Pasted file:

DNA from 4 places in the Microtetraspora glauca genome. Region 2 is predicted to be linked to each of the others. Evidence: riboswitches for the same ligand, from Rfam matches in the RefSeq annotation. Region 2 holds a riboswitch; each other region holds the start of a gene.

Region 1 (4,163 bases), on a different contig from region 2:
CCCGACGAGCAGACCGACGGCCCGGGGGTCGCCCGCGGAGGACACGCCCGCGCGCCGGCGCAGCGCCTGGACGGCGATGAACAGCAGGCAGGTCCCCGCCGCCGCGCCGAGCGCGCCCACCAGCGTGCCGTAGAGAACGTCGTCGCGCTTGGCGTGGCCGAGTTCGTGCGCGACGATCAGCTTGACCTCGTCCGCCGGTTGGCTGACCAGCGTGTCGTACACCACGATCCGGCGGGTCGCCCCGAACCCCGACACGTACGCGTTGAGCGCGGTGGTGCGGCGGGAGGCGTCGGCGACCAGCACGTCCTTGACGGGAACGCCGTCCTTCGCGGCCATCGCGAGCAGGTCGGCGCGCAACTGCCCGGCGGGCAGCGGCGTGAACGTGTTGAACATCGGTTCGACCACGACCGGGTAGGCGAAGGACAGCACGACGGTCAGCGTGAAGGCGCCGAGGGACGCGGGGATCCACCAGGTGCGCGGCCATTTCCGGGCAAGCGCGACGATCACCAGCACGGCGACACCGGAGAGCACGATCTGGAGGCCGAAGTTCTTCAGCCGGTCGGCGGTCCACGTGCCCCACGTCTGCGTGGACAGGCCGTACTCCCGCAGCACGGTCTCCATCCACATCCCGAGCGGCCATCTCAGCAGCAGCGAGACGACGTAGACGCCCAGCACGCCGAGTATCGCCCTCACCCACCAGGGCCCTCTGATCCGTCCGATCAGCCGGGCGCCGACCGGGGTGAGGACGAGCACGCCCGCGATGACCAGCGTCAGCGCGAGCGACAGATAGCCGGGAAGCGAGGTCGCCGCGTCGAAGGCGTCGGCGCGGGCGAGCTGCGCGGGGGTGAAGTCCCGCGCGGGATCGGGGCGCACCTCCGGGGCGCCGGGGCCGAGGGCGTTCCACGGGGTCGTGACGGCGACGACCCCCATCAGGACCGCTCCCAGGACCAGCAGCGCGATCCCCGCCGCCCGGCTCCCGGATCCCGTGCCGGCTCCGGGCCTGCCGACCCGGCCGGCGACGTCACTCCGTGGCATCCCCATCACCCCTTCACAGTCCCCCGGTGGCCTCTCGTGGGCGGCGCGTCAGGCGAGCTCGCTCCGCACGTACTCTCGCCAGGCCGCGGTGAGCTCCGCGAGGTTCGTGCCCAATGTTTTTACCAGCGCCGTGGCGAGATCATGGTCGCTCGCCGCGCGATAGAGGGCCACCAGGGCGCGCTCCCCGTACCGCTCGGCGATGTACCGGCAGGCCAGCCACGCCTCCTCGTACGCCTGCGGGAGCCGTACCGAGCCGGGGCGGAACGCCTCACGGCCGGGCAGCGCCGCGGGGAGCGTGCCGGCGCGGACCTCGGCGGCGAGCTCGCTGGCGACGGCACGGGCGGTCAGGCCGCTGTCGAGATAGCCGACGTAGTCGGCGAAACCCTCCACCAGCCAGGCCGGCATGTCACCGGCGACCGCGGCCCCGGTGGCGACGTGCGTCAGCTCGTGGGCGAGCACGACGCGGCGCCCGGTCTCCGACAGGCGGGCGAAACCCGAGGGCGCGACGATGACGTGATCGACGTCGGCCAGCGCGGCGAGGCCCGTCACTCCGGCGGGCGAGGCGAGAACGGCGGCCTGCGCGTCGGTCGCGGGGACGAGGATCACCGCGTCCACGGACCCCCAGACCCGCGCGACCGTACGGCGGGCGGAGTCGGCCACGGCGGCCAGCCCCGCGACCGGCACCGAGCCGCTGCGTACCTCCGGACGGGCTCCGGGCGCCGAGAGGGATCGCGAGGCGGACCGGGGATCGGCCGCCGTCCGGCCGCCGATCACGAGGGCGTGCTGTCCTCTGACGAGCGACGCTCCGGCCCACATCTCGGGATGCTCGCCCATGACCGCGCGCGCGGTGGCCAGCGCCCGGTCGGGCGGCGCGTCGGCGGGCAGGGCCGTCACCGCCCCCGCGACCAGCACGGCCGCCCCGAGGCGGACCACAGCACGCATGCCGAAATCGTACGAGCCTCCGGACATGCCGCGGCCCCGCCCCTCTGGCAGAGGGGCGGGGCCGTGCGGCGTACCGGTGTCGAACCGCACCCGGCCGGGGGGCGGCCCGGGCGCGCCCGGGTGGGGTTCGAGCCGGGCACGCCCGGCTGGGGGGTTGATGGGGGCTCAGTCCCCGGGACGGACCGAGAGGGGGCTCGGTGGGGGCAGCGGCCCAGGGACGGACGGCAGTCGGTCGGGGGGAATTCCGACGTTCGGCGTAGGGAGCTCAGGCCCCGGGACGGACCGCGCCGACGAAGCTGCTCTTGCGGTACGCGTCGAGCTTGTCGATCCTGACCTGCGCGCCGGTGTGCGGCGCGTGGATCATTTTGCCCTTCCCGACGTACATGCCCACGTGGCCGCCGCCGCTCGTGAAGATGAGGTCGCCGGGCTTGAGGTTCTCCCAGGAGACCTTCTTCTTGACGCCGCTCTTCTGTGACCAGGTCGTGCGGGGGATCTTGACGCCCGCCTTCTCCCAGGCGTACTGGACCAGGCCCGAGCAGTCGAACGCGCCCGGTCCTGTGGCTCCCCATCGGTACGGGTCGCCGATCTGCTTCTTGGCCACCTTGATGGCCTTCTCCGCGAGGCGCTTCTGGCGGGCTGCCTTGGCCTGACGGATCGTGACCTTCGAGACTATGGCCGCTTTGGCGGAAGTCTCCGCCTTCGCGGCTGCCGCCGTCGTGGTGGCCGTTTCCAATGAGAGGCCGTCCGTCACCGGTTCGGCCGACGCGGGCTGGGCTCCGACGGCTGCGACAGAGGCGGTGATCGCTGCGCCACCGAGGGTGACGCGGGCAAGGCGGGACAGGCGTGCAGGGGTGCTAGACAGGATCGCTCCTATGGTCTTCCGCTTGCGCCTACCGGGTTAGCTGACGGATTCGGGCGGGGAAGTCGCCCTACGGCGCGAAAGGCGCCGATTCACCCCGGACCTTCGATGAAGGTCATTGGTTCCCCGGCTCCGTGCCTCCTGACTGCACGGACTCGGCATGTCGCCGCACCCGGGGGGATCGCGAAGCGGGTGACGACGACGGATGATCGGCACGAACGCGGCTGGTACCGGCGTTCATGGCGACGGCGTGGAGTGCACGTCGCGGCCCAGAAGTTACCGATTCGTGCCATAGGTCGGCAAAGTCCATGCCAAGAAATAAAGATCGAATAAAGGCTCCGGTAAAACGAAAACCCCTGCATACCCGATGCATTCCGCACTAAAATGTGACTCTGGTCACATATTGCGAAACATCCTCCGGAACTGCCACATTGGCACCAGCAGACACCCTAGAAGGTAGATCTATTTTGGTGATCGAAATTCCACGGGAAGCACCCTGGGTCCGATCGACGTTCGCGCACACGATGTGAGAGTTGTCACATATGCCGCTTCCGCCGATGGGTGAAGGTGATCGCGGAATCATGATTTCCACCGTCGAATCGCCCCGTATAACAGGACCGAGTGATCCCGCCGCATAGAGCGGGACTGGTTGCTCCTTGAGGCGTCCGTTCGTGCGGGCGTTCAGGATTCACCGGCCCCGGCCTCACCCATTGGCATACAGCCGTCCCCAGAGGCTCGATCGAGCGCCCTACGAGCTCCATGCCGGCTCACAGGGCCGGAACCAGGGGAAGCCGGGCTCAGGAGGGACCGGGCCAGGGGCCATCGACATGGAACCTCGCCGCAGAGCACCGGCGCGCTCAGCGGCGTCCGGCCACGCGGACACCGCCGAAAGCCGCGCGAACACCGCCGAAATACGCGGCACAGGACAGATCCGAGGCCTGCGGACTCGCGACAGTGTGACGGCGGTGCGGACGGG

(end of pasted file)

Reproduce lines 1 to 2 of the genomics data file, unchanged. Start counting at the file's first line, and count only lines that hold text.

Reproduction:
DNA from 4 places in the Microtetraspora glauca genome. Region 2 is predicted to be linked to each of the others. Evidence: riboswitches for the same ligand, from Rfam matches in the RefSeq annotation. Region 2 holds a riboswitch; each other region holds the start of a gene.

Region 1 (4,163 bases), on a different contig from region 2: